The voices of Tax Policy Center's researchers and staff
So the dance begins. President Obama, House Speaker John Boehner (R-OH), and various other lawmakers are starting to lay down their markers as they look to back away from the fiscal cliff.
Based on their public words, at least, the parties remain far apart. Yet there are signs that both sides are looking for a deal. Boehner says revenues are on the table as part of a long-term budget agreement, though higher tax rates for high-income households are not. Obama says he willing to compromise on nearly all elements of his own deficit reduction plan, with one exception. He will “not accept” a package that is “not balanced.” And balanced, to the president, means tax increases on the wealthy as well as spending cuts. But note: Tax increases come in many forms, not just higher rates.
First, though, there is the matter of the cliff. Obama has called on House Republicans to pass a bill approved by the Senate last July that would extend for one year most of the 2001-2009 tax cuts, except for high-income households. Waving his pen in a televised speech this afternoon, Obama promised he’d sign that measure right away.
He should put the pen back in his pocket. The GOP controlled House isn’t going to pass the Senate bill—at least not now, and not without some quid pro quo from the Democrats on spending.
Besides, the Senate bill fell short in some important ways. For instance, while it would protect about 25 million middle- and upper-middle income households from the dreaded Alternative Minimum Tax, it would do so for 2012 only. A sensible fix would last at least through 2013.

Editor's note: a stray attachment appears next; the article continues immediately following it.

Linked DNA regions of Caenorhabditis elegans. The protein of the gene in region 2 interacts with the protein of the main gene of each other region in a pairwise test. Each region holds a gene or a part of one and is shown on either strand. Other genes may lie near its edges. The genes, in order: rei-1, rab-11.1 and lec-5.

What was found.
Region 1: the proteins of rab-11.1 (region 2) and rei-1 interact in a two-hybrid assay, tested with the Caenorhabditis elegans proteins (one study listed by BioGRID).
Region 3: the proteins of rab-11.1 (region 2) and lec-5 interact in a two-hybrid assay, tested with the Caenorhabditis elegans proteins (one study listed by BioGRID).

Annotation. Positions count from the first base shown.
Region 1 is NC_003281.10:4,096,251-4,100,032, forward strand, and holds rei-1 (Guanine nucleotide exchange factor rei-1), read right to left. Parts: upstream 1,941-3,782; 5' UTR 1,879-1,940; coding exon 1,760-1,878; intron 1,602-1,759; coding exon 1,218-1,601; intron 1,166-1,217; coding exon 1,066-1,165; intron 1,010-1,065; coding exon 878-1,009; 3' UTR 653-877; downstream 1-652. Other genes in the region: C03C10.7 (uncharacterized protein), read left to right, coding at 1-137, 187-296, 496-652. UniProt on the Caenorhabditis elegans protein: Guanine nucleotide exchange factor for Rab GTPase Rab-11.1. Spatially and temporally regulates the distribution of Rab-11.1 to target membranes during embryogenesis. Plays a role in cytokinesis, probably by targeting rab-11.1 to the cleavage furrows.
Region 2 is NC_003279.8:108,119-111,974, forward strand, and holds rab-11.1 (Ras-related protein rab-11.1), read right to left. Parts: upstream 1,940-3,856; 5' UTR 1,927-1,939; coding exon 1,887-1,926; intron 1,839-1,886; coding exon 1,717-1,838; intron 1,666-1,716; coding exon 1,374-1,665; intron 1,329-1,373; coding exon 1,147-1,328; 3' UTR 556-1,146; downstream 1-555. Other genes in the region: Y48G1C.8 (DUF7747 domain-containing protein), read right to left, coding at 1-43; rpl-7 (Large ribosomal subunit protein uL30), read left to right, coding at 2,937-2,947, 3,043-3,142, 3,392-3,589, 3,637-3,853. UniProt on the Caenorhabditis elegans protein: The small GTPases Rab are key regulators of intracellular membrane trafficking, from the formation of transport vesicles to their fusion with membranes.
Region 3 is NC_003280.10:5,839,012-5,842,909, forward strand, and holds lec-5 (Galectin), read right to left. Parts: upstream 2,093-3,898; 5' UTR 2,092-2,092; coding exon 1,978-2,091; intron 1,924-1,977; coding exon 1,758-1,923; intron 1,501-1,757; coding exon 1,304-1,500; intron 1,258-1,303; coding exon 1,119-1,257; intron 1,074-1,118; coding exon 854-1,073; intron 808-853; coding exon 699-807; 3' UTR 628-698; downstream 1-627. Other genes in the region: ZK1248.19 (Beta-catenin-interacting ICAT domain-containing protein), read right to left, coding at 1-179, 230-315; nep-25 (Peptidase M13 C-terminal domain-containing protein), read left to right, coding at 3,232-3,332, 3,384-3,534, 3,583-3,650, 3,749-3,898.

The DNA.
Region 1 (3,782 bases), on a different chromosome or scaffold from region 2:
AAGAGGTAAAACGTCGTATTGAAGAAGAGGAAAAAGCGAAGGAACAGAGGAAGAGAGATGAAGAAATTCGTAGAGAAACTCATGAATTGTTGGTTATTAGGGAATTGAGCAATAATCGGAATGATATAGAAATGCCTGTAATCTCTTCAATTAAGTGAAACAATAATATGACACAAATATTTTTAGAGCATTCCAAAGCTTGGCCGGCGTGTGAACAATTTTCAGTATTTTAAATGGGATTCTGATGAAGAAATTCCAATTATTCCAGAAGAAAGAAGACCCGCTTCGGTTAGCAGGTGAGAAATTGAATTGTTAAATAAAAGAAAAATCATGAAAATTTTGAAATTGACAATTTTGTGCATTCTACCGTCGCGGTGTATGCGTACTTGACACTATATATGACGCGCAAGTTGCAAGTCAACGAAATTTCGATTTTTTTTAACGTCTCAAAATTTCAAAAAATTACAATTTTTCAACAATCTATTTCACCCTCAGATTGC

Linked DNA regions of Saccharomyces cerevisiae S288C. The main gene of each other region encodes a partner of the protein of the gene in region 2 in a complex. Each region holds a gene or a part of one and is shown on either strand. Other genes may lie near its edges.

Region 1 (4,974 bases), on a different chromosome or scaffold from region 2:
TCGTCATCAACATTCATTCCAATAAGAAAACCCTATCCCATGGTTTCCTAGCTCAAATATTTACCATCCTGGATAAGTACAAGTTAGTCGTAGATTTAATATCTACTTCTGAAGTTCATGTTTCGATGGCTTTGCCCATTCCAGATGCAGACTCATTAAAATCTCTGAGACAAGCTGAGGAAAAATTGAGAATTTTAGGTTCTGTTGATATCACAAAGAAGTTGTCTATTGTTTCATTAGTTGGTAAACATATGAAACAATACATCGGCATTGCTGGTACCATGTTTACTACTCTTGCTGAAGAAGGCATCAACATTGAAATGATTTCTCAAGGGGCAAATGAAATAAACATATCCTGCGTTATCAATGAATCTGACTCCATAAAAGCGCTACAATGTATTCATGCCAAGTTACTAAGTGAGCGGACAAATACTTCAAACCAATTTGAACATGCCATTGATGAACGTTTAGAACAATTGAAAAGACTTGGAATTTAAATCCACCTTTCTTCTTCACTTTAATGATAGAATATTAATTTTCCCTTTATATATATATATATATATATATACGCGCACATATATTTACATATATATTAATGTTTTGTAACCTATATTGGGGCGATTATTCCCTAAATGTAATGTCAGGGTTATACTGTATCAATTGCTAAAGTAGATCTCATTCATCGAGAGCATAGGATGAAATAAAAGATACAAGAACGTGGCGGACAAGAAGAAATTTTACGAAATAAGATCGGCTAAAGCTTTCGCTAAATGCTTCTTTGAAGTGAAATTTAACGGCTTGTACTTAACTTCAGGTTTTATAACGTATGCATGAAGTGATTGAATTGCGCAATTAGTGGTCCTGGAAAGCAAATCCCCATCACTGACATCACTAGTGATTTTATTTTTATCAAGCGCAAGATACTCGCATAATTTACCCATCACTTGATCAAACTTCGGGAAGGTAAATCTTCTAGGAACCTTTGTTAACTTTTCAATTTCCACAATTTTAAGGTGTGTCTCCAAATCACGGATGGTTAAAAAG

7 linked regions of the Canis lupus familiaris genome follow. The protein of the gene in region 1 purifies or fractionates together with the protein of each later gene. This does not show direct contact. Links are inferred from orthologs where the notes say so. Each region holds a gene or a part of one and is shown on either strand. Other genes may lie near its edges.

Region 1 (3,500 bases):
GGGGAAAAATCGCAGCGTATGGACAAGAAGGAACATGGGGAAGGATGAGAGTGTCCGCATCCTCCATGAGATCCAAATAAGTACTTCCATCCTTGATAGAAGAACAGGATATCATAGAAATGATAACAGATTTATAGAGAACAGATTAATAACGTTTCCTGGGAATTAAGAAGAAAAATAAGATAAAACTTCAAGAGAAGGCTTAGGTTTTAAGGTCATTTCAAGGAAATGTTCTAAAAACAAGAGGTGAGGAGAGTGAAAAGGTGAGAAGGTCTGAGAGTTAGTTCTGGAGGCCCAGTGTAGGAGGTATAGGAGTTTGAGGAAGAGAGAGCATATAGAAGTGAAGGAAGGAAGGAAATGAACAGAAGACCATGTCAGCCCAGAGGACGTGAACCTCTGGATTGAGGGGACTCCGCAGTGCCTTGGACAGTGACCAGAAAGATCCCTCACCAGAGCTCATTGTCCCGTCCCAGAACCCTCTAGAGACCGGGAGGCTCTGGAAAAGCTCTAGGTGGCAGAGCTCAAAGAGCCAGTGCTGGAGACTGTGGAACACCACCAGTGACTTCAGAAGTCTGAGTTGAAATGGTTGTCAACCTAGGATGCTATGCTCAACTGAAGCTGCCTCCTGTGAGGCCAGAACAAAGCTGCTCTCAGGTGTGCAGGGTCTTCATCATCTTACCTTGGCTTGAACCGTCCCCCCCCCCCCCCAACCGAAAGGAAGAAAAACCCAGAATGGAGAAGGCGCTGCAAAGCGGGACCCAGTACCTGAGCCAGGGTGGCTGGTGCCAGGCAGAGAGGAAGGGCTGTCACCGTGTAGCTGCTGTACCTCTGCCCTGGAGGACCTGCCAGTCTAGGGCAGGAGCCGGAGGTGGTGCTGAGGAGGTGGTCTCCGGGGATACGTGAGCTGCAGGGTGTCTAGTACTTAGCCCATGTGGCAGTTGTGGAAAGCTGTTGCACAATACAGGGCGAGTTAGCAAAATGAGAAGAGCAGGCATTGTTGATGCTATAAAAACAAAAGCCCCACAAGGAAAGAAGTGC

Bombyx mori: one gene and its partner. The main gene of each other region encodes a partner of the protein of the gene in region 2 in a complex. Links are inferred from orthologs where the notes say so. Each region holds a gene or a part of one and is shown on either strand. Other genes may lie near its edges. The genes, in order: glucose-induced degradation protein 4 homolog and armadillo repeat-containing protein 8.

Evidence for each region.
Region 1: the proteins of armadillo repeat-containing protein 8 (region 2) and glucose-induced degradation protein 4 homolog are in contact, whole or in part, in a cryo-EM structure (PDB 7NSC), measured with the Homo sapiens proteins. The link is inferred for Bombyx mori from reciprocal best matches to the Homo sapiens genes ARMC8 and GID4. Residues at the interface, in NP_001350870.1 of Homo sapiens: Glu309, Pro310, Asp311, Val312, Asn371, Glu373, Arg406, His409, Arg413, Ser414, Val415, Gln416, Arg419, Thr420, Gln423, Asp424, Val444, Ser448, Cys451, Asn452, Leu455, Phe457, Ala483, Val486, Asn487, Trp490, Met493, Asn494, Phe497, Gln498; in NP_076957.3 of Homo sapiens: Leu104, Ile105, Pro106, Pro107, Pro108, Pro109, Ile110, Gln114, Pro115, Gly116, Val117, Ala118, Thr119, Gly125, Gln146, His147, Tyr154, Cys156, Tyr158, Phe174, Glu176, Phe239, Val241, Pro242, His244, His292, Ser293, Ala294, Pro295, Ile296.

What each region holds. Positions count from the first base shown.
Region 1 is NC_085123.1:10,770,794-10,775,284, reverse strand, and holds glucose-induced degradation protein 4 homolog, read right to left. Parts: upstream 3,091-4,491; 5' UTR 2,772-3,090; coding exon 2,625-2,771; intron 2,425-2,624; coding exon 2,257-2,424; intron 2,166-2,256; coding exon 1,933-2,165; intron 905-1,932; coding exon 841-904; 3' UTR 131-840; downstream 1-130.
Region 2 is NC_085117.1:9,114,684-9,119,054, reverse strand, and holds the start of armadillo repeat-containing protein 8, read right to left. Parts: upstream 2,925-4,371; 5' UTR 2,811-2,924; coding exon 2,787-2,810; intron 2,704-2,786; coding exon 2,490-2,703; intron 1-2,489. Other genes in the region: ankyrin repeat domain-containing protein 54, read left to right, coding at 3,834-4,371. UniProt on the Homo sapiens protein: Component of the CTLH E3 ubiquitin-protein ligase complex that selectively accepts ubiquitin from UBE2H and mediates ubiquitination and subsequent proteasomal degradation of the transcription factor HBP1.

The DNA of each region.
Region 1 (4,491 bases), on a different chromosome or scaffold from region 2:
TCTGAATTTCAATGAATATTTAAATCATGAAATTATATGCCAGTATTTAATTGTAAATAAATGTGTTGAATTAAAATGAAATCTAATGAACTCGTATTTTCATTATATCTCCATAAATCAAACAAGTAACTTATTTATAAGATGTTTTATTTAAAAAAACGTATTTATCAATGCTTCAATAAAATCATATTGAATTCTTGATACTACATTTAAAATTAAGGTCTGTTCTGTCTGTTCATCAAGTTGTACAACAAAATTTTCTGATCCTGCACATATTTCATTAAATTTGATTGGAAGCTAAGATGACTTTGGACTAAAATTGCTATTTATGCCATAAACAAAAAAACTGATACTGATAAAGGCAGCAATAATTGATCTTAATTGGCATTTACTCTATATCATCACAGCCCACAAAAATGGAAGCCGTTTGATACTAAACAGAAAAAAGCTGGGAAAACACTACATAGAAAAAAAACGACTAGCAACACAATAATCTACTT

Still, there is good news in all of this: After the election, both sides feel the need to talk about compromise. The GOP leadership is toning down the tea-party chest-thumping that characterized the aftermath of the 2010 congressional races. And Obama has put aside his rhetoric of 2008 when Republicans heard him say that “elections have consequences … and I won.” (In fairness, it is not clear Obama actually said this, but Republicans certainly believe he did).
Much of the current post-election waltz may be due to a recognition by both sides that most Americans really do want their elected officials to act like adults. Some may be the predictions of the Congressional Budget Office and others that tumbling off the cliff will throw the economy into recession, or the evident nervousness of financial markets. And some may simply be the immediacy of the fiscal cliff itself, which Congress will reach in just seven weeks.
As Samuel Johnson probably said, "When a man knows he is to be hanged in a fortnight, it concentrates his mind wonderfully." Seven weeks isn’t quite a fortnight, but it will do.
The middle ground here is clear. Both sides could finesse their tax squabble by keeping rates pretty much where they are, but somehow limiting the benefits of tax preferences for high-income households. Obama has proposed such a cap himself and, of course, Mitt Romney and some of his allies, including Martin Feldstein, raised their own versions of deduction limits.
Make no mistake, both sides have a very long way to go. But they are talking—and will do more of that since Obama has asked the congressional leadership to the White House next week. A deal won’t come easily, and between now and the New Year, Washington is sure to have more than a few Perils of Pauline moments. But a deal to set the stage for a serious deficit agreement is surely doable.
Posts and Comments are solely the opinion of the author and not that of the Tax Policy Center, Urban Institute, or Brookings Institution.